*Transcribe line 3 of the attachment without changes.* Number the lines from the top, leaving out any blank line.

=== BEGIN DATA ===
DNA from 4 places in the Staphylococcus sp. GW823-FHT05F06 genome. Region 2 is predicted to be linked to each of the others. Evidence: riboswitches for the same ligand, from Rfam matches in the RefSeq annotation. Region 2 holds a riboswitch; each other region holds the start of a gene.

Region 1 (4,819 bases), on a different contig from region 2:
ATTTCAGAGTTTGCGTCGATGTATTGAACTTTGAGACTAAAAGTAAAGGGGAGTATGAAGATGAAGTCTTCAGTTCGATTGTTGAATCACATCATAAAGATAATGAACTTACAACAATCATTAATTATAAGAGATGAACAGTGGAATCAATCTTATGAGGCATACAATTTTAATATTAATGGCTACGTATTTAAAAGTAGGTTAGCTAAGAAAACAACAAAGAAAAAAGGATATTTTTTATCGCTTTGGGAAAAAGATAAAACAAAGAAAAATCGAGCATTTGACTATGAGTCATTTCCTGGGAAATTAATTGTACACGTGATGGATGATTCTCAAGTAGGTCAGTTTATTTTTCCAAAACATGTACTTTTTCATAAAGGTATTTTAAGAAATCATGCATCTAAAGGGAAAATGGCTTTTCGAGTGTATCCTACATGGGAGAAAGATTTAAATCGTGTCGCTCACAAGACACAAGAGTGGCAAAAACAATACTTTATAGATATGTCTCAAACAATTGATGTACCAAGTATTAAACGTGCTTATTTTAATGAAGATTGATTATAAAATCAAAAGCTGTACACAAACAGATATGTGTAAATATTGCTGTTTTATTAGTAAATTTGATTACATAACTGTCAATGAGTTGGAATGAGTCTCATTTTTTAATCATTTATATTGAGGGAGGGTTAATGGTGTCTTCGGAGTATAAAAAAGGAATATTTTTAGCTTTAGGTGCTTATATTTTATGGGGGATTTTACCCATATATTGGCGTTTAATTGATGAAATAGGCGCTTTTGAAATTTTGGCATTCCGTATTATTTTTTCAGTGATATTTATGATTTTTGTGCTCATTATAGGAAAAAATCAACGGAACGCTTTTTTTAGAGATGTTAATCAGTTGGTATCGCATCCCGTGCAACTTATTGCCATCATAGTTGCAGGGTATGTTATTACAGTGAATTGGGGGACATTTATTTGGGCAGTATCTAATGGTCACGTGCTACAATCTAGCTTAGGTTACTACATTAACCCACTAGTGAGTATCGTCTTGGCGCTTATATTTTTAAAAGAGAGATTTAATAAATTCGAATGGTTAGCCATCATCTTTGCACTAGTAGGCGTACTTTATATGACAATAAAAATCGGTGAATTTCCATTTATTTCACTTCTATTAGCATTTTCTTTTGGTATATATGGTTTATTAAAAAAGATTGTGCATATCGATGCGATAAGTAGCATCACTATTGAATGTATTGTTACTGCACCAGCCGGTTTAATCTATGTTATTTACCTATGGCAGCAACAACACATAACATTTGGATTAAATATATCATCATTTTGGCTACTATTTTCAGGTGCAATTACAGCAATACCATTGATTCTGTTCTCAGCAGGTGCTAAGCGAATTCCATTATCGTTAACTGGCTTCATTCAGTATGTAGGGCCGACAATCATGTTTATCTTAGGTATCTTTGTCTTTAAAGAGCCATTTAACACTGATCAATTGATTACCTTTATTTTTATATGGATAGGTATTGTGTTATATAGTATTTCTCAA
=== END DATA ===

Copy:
ATTTCAGAGTTTGCGTCGATGTATTGAACTTTGAGACTAAAAGTAAAGGGGAGTATGAAGATGAAGTCTTCAGTTCGATTGTTGAATCACATCATAAAGATAATGAACTTACAACAATCATTAATTATAAGAGATGAACAGTGGAATCAATCTTATGAGGCATACAATTTTAATATTAATGGCTACGTATTTAAAAGTAGGTTAGCTAAGAAAACAACAAAGAAAAAAGGATATTTTTTATCGCTTTGGGAAAAAGATAAAACAAAGAAAAATCGAGCATTTGACTATGAGTCATTTCCTGGGAAATTAATTGTACACGTGATGGATGATTCTCAAGTAGGTCAGTTTATTTTTCCAAAACATGTACTTTTTCATAAAGGTATTTTAAGAAATCATGCATCTAAAGGGAAAATGGCTTTTCGAGTGTATCCTACATGGGAGAAAGATTTAAATCGTGTCGCTCACAAGACACAAGAGTGGCAAAAACAATACTTTATAGATATGTCTCAAACAATTGATGTACCAAGTATTAAACGTGCTTATTTTAATGAAGATTGATTATAAAATCAAAAGCTGTACACAAACAGATATGTGTAAATATTGCTGTTTTATTAGTAAATTTGATTACATAACTGTCAATGAGTTGGAATGAGTCTCATTTTTTAATCATTTATATTGAGGGAGGGTTAATGGTGTCTTCGGAGTATAAAAAAGGAATATTTTTAGCTTTAGGTGCTTATATTTTATGGGGGATTTTACCCATATATTGGCGTTTAATTGATGAAATAGGCGCTTTTGAAATTTTGGCATTCCGTATTATTTTTTCAGTGATATTTATGATTTTTGTGCTCATTATAGGAAAAAATCAACGGAACGCTTTTTTTAGAGATGTTAATCAGTTGGTATCGCATCCCGTGCAACTTATTGCCATCATAGTTGCAGGGTATGTTATTACAGTGAATTGGGGGACATTTATTTGGGCAGTATCTAATGGTCACGTGCTACAATCTAGCTTAGGTTACTACATTAACCCACTAGTGAGTATCGTCTTGGCGCTTATATTTTTAAAAGAGAGATTTAATAAATTCGAATGGTTAGCCATCATCTTTGCACTAGTAGGCGTACTTTATATGACAATAAAAATCGGTGAATTTCCATTTATTTCACTTCTATTAGCATTTTCTTTTGGTATATATGGTTTATTAAAAAAGATTGTGCATATCGATGCGATAAGTAGCATCACTATTGAATGTATTGTTACTGCACCAGCCGGTTTAATCTATGTTATTTACCTATGGCAGCAACAACACATAACATTTGGATTAAATATATCATCATTTTGGCTACTATTTTCAGGTGCAATTACAGCAATACCATTGATTCTGTTCTCAGCAGGTGCTAAGCGAATTCCATTATCGTTAACTGGCTTCATTCAGTATGTAGGGCCGACAATCATGTTTATCTTAGGTATCTTTGTCTTTAAAGAGCCATTTAACACTGATCAATTGATTACCTTTATTTTTATATGGATAGGTATTGTGTTATATAGTATTTCTCAA